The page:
THREATS TO THE LAND SNAILS
The three major threats to Madagascar land snails survival are habitat destruction, introduced species, and collecting.
This is undoubtedly the main treat to the Madagascan fauna. The humidity of the rain forest is a favorite snail habitat. Cutting the forest destroys their home and habitat but also exposes the snails to the danger of desiccation. The solution to slash and burn is human population control.
Another threat to terrestrial species is the introduction, accidental or intentional, of alien species. One such intentional introduction is the carnivorous snail Euglandina rosea from Florida to control the Giant African Snail Achatina fulica. The effect on Achatina has been slight because E. rosea prefers to feed on smaller native snails. In Madagascar, A. fulica is a serious pest, especially in the East Coast vanilla plantations and in the Sambirano region where it attacks cocoa trees. Although regarded as a delicacy in many countries, it is apparently not eaten by the local people in Madagascar. Attempts at biological control by introduced carnivorous snails were tried on a number of occasions:
1. Euglandina rosea
2. Gonaxis quadrilateralis and G. kibweziensis
3. Edentulina ovoidea ..... [Jenkins 1987, pg 82-83]
These controls were ineffective because the predator found the small native species tasted better than the prey.
There is another aspect of man and the environment. The introduction of alien species whose habits and fertility are completely foreign to the new community and without its parasites or predators, may have rather profound and adverse effects on the organization of the community itself and nearly every organism in it. The immigrant snails living in a community without its previous biological controls can have a population explosion which may not only out-compete the native snails and other herbivores for food but also destroy the vegetation essential for many organisms for shelter. Consequently, the reduction in number of the native herbivores will results in the reduction or extinction of many carnivorous species. This, in turn, may then affect other members of the community, either by removing a check in their increase or depriving them of a livelihood. This unbalanced environmental condition can cause many beneficial animals and plants to disappear permanently from the area. Introducing alien species is like opening Pandora’s Box.
Land snails are known locally as 'Akora', and are usually not collected by the Malagasy. Many species, however, have extremely attractive shells and could become involved in the shell trade. It should be recommended that firm measures should be taken to ensure that commercial collecting does not start. Since many of these have apparently extremely limited distributions and are still very poorly known to science, collecting should currently be limited to specimens for scientific purposes.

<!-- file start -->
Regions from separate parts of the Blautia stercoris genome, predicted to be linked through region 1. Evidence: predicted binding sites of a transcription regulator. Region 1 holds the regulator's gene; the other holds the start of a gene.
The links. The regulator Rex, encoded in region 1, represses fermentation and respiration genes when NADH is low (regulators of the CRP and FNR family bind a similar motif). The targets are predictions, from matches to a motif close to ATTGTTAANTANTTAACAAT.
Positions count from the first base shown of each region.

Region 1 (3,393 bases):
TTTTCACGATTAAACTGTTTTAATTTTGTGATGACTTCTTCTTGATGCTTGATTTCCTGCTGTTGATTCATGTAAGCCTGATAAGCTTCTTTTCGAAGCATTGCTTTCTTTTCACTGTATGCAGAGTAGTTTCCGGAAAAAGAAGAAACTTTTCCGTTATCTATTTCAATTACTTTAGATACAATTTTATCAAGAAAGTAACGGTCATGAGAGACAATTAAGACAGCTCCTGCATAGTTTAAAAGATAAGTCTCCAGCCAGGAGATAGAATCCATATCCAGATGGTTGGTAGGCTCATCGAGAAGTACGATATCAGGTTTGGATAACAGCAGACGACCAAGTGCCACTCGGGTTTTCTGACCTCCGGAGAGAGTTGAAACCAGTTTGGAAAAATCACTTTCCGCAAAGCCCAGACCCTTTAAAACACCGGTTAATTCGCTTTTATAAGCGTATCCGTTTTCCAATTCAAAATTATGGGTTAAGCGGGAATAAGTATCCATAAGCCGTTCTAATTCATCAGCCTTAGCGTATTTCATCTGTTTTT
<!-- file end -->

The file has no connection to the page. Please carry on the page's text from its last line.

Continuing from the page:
FURTHER RESEARCH YOU CAN DO
Almost nothing is known of the ecology of Madagascan land snails. There is an urgent need to determine this before making recommendations for their conservation.
Since most of the taxonomic work was accomplished from collections of empty shells, there is a need to examine live and preserved specimens for verification and clarification of some of the taxonomic problems.
There are many reserves which need to have an inventory of their land snail fauna.
SOME THINGS TO THINK ABOUT
Why is there a lack of tree snails in Madagascar? I would have expected some in the tropical rainforest.
The Madagascar fauna is unicolor or with dull patterns. Why are there no bright colored shells?
The depressed Helicophanta forage on the ground and then rest for a week or so at a height of three meters in a tree or shrub. It is startling to see a large snail crawling on the thin stem of a plant. Why do they ascend trees to rest? Why not conserve energy and rest on the ground?
The family Achatinidae is native to Africa and the Mauritius. Why are there no Achatinidae in Madagascar when it is found to the west in Africa and the east in Mauritius? Was it originally present but has been replaced by another family?
Look beyond the shell and notice the color pattern of the animal. Now that you have learned how to identify snails, you may wonder what you can contribute to the snails’ world. A land snail specimen has many facets - historical, zoological, zoographical, and ecologic. Who first discovered the species? Why, where, and when? Who first described it? How did he receive the specimen and when? Where does the animal live? What does it eat? What is its protection from enemies and desiccation? How does it relate to its neighbors and environment? Who are its relatives and how are they related? The study of local land snails has just begun. Although the species of Ranomafana National Park are been identified, little is known about their life history. To fill this gap it is my wish that amateurs make observations that will be of value and interest to science. Below is a rough outline of some of the subjects that need attention:
1 - In what kind of habitat does a species occur (beach, scrub, forest, gardens, grassland)?
2 - Is the species found in the soil, on the soil, or in vegetation?
3 - Is the species found singularly in pairs or in groups?
4 - With what species does it occur and in what numbers? Are there predators species present?
5 - Is it found under or near particular plants?
6 - What is its daily cycle? Does it spend the daylight hours in the same or in a restricted location? Does it move in a regular pattern?
7 - Is there an annual cycle?
8 - Describe its feeding habits. What does it eat? Is the food living or dead? Is it carnivorous?
9 - Look for its eggs and/or young. How many eggs are there? Are the young a small duplicate of the adult?
The most important advice for the snail watcher is look!
Fig 6-20 Don't forget to look!